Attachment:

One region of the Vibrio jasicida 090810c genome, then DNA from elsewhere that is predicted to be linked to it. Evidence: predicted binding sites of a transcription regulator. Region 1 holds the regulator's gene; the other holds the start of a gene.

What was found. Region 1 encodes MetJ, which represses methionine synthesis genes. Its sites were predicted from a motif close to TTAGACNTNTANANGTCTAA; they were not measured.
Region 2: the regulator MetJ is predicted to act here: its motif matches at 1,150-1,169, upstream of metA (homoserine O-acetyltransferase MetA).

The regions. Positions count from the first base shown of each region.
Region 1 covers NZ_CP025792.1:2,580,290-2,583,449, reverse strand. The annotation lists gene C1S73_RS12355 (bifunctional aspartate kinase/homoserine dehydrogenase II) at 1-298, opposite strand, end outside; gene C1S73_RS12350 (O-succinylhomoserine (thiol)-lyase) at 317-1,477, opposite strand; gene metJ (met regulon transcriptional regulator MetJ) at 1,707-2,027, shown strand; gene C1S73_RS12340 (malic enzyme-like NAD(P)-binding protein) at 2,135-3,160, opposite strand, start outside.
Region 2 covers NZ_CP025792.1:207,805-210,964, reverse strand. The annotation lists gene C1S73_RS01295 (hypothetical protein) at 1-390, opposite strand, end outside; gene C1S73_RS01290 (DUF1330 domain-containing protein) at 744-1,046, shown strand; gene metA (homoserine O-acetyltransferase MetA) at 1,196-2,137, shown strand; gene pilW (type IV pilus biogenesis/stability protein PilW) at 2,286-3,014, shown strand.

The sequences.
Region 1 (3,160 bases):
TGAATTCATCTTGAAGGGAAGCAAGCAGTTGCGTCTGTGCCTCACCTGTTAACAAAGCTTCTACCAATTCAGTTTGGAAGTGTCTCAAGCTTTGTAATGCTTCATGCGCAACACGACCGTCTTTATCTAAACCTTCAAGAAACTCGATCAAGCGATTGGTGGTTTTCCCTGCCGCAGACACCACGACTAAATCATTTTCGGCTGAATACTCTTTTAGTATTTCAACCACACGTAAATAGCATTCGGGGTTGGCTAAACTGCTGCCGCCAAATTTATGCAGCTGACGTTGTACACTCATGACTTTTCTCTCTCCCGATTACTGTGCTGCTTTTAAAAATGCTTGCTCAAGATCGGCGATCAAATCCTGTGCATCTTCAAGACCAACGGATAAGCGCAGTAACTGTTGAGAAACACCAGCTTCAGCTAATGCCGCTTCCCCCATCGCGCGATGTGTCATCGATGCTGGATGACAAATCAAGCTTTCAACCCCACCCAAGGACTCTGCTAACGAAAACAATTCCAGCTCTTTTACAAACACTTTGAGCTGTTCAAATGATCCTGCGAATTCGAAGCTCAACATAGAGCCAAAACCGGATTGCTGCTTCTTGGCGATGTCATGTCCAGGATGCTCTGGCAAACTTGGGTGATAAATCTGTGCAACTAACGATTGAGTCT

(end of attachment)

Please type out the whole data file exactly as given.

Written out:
One region of the Vibrio jasicida 090810c genome, then DNA from elsewhere that is predicted to be linked to it. Evidence: predicted binding sites of a transcription regulator. Region 1 holds the regulator's gene; the other holds the start of a gene.

What was found. Region 1 encodes MetJ, which represses methionine synthesis genes. Its sites were predicted from a motif close to TTAGACNTNTANANGTCTAA; they were not measured.
Region 2: the regulator MetJ is predicted to act here: its motif matches at 1,150-1,169, upstream of metA (homoserine O-acetyltransferase MetA).

The regions. Positions count from the first base shown of each region.
Region 1 covers NZ_CP025792.1:2,580,290-2,583,449, reverse strand. The annotation lists gene C1S73_RS12355 (bifunctional aspartate kinase/homoserine dehydrogenase II) at 1-298, opposite strand, end outside; gene C1S73_RS12350 (O-succinylhomoserine (thiol)-lyase) at 317-1,477, opposite strand; gene metJ (met regulon transcriptional regulator MetJ) at 1,707-2,027, shown strand; gene C1S73_RS12340 (malic enzyme-like NAD(P)-binding protein) at 2,135-3,160, opposite strand, start outside.
Region 2 covers NZ_CP025792.1:207,805-210,964, reverse strand. The annotation lists gene C1S73_RS01295 (hypothetical protein) at 1-390, opposite strand, end outside; gene C1S73_RS01290 (DUF1330 domain-containing protein) at 744-1,046, shown strand; gene metA (homoserine O-acetyltransferase MetA) at 1,196-2,137, shown strand; gene pilW (type IV pilus biogenesis/stability protein PilW) at 2,286-3,014, shown strand.

The sequences.
Region 1 (3,160 bases):
TGAATTCATCTTGAAGGGAAGCAAGCAGTTGCGTCTGTGCCTCACCTGTTAACAAAGCTTCTACCAATTCAGTTTGGAAGTGTCTCAAGCTTTGTAATGCTTCATGCGCAACACGACCGTCTTTATCTAAACCTTCAAGAAACTCGATCAAGCGATTGGTGGTTTTCCCTGCCGCAGACACCACGACTAAATCATTTTCGGCTGAATACTCTTTTAGTATTTCAACCACACGTAAATAGCATTCGGGGTTGGCTAAACTGCTGCCGCCAAATTTATGCAGCTGACGTTGTACACTCATGACTTTTCTCTCTCCCGATTACTGTGCTGCTTTTAAAAATGCTTGCTCAAGATCGGCGATCAAATCCTGTGCATCTTCAAGACCAACGGATAAGCGCAGTAACTGTTGAGAAACACCAGCTTCAGCTAATGCCGCTTCCCCCATCGCGCGATGTGTCATCGATGCTGGATGACAAATCAAGCTTTCAACCCCACCCAAGGACTCTGCTAACGAAAACAATTCCAGCTCTTTTACAAACACTTTGAGCTGTTCAAATGATCCTGCGAATTCGAAGCTCAACATAGAGCCAAAACCGGATTGCTGCTTCTTGGCGATGTCATGTCCAGGATGCTCTGGCAAACTTGGGTGATAAATCTGTGCAACTAACGATTGAGTCT